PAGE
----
The Department of Home Affairs has refused the partner visa applications of 164 foreign nationals who were allegedly found to be linked with the scam.
An Indian national has faced court over allegations of masterminding a marriage visa scam that targeted South Asian communities, involving 164 partner visa applicants who were willing to pay large sums of money to remain in Australia.
Thirty-two-year-old Jagjit Singh is accused of being the main facilitator of the scam and has been charged with arranging four fake marriages for obtaining permanent residency.
However, the Australian Border Force says a total of 164 partner visa applications have been refused after they were found to be linked with Singh’s syndicate.
Four others also appeared in court for allegedly convincing Australian citizens to marry the prospective partner visa applicants willing to pay money for permanent residency. They were charged under the Migration Act and Criminal code.
According to Australian Border Force Commander Clinton Sims, vulnerable Australian women were lured in the scam with the promise of money.
“Many of the women involved in these scams have suffered a history of substance abuse, family violence and financial hardship, and are lured in with promises of substantial payments,” Commander Sims said.
The ABF alleged that the syndicate particularly targeted non-citizens in the South Asian community.
The Commonwealth Director of Public Prosecutions (CDPP) has charged the 32-year-old Indian national with four counts of arranging a marriage to obtain permanent residence, contrary to Section 240 of the Migration Act 1958. The maximum penalty is a fine up to $210,000 and/or 10 years imprisonment.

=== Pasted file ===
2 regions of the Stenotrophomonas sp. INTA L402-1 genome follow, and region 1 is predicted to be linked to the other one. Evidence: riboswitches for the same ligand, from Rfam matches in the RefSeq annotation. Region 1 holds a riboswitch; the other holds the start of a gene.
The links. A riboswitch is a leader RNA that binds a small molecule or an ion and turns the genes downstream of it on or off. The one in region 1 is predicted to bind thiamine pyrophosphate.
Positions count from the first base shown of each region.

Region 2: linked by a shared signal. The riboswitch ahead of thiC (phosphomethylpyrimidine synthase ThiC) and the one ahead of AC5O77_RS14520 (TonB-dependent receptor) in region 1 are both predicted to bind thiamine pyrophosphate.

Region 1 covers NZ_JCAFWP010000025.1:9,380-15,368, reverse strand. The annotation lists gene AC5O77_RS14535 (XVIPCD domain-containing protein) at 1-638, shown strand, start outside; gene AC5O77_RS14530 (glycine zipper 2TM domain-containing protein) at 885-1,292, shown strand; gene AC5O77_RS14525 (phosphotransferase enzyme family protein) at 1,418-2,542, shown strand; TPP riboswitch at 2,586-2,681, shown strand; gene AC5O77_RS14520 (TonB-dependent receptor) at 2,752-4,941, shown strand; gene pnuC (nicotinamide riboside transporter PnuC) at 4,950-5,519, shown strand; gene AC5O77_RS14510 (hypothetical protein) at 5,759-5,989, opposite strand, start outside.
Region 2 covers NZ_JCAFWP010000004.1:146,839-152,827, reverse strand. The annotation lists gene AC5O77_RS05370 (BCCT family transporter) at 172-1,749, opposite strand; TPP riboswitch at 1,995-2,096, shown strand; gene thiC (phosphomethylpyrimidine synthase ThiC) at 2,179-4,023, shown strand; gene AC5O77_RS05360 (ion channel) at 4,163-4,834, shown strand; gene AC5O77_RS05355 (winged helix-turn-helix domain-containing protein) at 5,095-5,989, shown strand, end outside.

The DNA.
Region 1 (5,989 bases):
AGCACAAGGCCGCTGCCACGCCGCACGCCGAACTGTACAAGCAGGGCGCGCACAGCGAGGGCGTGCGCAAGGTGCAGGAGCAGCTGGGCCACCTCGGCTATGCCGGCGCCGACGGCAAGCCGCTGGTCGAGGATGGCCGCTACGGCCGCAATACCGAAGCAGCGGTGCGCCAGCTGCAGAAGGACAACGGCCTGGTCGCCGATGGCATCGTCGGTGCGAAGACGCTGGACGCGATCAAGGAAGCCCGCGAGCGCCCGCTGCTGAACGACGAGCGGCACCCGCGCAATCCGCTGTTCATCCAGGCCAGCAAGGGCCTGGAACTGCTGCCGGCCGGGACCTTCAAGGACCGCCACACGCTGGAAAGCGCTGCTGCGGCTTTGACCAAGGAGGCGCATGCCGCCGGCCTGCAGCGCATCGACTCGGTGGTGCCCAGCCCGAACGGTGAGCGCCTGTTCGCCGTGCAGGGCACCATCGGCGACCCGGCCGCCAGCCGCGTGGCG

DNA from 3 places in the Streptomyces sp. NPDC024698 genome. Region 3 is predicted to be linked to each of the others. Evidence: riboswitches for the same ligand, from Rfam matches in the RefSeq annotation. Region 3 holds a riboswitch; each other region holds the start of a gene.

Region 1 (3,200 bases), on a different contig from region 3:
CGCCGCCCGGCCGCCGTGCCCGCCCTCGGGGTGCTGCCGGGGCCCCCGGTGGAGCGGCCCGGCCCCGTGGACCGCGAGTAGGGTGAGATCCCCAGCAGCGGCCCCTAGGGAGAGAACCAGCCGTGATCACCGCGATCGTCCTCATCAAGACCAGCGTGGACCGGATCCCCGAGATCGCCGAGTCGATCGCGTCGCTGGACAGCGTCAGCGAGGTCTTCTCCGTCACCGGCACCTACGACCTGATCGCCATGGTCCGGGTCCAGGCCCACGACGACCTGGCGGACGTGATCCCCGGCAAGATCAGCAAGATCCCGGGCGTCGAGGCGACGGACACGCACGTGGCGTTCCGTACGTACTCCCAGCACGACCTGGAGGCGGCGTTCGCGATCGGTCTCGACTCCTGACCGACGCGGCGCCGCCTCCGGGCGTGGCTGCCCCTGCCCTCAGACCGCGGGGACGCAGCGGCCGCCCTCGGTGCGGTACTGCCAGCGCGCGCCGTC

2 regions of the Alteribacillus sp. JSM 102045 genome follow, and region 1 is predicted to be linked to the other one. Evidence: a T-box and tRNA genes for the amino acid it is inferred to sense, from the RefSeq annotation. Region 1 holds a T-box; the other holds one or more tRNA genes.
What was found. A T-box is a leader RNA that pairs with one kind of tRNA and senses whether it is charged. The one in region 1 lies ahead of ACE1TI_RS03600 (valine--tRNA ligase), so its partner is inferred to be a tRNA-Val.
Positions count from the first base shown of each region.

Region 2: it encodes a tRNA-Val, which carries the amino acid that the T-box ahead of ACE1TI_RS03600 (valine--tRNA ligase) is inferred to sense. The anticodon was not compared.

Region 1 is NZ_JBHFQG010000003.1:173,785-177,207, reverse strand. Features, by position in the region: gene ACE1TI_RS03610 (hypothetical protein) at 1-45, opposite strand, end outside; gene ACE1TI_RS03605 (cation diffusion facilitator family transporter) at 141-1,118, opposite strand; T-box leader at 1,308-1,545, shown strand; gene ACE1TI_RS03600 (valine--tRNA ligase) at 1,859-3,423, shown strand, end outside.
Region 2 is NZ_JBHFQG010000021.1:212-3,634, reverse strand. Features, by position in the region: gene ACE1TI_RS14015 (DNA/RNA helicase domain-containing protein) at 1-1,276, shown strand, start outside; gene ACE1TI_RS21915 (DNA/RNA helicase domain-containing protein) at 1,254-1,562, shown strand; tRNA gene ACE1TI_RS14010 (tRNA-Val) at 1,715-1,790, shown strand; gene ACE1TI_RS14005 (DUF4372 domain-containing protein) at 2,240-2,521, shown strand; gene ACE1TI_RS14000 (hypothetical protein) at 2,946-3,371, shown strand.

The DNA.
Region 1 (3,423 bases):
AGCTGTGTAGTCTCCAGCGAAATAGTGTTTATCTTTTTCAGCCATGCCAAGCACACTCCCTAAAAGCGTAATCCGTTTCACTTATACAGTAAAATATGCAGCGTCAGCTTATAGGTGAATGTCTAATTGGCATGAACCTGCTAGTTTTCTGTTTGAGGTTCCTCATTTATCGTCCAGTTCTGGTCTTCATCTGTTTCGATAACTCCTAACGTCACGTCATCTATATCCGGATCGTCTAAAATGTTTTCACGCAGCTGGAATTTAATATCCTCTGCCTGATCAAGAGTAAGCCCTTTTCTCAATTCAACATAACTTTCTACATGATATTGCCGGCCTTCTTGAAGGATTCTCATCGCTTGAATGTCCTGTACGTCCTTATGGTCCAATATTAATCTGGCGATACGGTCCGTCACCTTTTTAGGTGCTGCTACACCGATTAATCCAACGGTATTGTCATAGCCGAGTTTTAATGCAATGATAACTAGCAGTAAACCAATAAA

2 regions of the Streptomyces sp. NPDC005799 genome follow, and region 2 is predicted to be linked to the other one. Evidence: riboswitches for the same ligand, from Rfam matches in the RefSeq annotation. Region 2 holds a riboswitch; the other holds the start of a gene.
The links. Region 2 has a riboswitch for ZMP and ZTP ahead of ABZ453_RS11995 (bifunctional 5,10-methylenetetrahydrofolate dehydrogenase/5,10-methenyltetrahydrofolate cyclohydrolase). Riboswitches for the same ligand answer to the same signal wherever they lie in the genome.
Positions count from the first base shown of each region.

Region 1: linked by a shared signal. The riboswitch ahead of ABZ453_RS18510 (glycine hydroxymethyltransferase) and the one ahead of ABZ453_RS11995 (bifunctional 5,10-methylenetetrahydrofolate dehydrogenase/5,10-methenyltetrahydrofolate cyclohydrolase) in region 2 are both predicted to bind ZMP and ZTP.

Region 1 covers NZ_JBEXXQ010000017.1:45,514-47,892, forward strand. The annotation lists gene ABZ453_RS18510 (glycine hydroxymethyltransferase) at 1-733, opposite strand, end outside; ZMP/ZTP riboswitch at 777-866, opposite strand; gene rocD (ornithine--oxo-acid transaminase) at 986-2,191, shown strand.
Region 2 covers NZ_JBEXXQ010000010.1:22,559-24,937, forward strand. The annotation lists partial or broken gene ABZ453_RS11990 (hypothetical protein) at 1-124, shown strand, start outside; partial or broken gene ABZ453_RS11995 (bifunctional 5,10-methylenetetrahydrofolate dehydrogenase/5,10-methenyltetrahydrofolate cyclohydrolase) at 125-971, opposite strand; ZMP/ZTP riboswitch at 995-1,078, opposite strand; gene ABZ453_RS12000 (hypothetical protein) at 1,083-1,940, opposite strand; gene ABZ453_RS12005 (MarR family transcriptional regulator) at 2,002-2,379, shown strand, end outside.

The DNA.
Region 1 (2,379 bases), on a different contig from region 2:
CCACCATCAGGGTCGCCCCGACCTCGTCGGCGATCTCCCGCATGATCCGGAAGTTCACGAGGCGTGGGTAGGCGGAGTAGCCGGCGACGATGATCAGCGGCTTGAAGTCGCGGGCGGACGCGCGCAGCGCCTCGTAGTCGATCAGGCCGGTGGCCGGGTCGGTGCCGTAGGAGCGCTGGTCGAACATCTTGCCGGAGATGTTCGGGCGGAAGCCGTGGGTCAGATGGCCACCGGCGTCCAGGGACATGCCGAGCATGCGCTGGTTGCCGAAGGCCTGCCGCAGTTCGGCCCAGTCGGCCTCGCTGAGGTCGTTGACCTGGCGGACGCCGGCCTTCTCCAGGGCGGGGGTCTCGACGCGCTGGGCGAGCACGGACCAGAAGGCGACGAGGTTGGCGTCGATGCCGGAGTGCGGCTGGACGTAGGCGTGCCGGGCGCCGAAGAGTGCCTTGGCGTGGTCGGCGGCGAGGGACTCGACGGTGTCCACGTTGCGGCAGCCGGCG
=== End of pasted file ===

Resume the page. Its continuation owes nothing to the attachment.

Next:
The remaining four individuals have each been charged with offences under the Migration Act and Criminal Code.
But outside the Downing Centre Local Court in Sydney, Mr Singh defended himself.
“I don’t know the guy who was arranging these things, I am just sometimes helping them,” The Daily Telegraph quoted him as saying.
The matter was adjourned until 8th January 2019.
Commander Sims said these types of scams generally target young women, mostly from disadvantaged and low socio-economic backgrounds as the foreign nationals desperate to stay in Australia generally pay a significant sum of money for such arrangements.
“Those seeking a visa through a contrived marriage also need to understand that paying a facilitator will not buy them a permanent visa pathway in Australia. There is rarely any financial recourse in the event that their Partner visa application is unsuccessful.”
“Protecting the integrity of the visa system is an operational priority for the ABF and anyone found to be involved in, or facilitating sham marriages should expect to be investigated and face criminal prosecution. Registered agents and marriage celebrants also face losing their registration.”
In February last year, a Queensland couple was jailed over a similar visa-marriage scam after being found guilty of organising 16 sham marriages, mostly involving Indian men desperate to stay in Australia.
However, earlier this year, the couple won an appeal against their conviction and a retrial in just one case of alleged fake marriage was ordered.
The Department of Home Affairs has a range of measures in place to ensure the integrity of the Partner visa program. These measures include assessing detailed documentary evidence, conducting interviews and home visits, and limitations on the number of times a person can sponsor a partner to Australia.